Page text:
(RxWiki News) When girls and boys play hard, they sometimes get hurt. But a bump on the head is nothing to shrug off, especially if it's not the first concussion.
A recent study found that a child's second or third concussion takes longer to recover from than the first concussion. Children may take two to three times longer to stop having concussion symptoms.
This study emphasizes the importance of personalized treatment for each child with a concussion, said dailyRx News expert Daniel Clearfield, DO.
Dr. Clearfield said recovery from concussion should be individualized for each person.
"Head injury? See a doctor."
The study, led by Matthew Eisenberg, MD, of the Division of Emergency Medicine at Boston Children's Hospital, looked at the factors that influence how long it takes youth to recover from concussions.
The researchers followed 280 patients, aged 11 to 22, for up to three months after they went to the emergency room for a concussion.
About 64 percent of the concussions occurred while the kids or teens were playing sports.
The participants and/or their parents filled out questionnaires about the way they got their concussions, their symptoms and their medical history.
The researchers also collected data on any examinations and tests they had done in the hospital.
They found that participants who had a previous concussion took twice as long to recover from their new concussion.
The typical time to recover for the participants in the study without past concussions was 12 days.
Recovery for those who had a past concussion typically took about 24 days.
Patients who had more than one previous concussion typically took 28 days to recover.
If the patient's concussion had been within the past year, they typically took 35 days to recover from this one, about three times longer than those who were being treated for their first concussion.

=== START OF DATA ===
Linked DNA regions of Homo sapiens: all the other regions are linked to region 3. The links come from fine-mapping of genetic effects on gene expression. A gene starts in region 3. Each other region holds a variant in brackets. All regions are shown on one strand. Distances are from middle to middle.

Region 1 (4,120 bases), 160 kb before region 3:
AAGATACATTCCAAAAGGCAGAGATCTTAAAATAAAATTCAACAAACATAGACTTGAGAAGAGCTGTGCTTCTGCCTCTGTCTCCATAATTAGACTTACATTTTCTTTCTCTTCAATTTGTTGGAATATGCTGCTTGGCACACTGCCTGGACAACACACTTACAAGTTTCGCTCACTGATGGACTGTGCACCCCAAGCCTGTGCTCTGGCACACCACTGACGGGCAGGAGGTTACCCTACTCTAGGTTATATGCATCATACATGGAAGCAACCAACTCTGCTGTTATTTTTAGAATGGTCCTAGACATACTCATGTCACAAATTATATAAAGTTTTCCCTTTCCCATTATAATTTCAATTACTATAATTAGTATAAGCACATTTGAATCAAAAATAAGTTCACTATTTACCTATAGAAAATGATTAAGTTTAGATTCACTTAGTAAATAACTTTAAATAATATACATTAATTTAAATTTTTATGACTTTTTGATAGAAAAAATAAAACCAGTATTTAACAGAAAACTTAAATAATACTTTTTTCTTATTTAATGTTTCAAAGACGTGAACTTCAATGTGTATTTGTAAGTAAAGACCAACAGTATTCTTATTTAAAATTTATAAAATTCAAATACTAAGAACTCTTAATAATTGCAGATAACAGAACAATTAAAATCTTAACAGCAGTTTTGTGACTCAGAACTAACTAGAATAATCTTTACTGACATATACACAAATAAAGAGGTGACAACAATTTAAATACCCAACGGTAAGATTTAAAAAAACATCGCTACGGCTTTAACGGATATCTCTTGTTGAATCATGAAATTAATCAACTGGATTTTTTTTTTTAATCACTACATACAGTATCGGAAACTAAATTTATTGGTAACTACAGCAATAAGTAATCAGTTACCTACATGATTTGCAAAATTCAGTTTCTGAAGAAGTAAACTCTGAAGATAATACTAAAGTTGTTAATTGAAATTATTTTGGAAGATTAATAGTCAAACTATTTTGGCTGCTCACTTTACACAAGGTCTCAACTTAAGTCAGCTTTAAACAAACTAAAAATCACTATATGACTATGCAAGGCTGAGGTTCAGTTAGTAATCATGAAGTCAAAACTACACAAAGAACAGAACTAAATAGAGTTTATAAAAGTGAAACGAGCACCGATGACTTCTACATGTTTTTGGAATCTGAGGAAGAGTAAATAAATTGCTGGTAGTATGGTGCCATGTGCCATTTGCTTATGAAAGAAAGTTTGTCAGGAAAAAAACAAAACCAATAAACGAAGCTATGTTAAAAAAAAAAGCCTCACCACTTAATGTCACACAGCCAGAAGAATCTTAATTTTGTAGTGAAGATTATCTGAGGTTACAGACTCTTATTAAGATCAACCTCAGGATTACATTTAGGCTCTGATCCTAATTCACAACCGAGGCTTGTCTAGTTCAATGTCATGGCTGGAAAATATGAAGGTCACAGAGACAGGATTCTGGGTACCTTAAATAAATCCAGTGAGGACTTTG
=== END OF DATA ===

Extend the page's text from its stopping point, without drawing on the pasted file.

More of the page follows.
According to dailyRx expert Daniel Clearfield, DO, a sports medicine and concussion specialist and an assistant professor of orthopedic surgery at the University of North Texas Health Science Center, this study validates what clinicians already knew but needed to be shown in research.
"We know if someone has had an ankle sprain before, you're more likely to have an ankle sprain. If you have a concussion, you're more likely to have another concussion," Dr. Clearfield said.
"If the last concussion has been within a year, you're definitely more sensitive to having another concussion and definitely more likely to have a longer recovery," he said.
The researchers also found that being younger was linked to a shorter recovery period, and those who lost consciousness actually recovered a little faster than those who did not lose consciousness.
Youth aged 13 and older took a typical 15 days to recover, compared to 11 days of recovery for kids under 13.
Dr. Clearfield said this finding might have resulted from the possibility that older kids play harder and hit harder, so more serious injury might be more likely among older kids versus younger kids.
He also said that clinicians have learned in recent years that losing consciousness does not necessarily mean the concussion is worse than one where a person does not lose consciousness.
"One thing we know is that any kind of initial dizziness or unsteadiness that occurs can be a leading indicator that it might take them longer to recover, as opposed to other symptoms that might occur," Dr. Clearfield said.
He said the symptoms to look for in a youth to see if they might have a concussion, besides losing consciousness and that dizziness or unsteadiness, include having a headache, nausea, having a sort of "glassed over" look to their eyes and being more sensitive to light or sounds
Another symptom is amnesia, where a person forgets what led up to the concussion or else they forget many of the events that occur shortly afterward.
Nausea or vomiting can also be a symptom of a concussion, and Dr. Clearfield said it can often happen an hour after the head injury. Some symptoms show up immediately and some take longer, he said.
The study was published June 10 in the journal Pediatrics. The research did not use external funding, and the authors declared no conflicts of interest.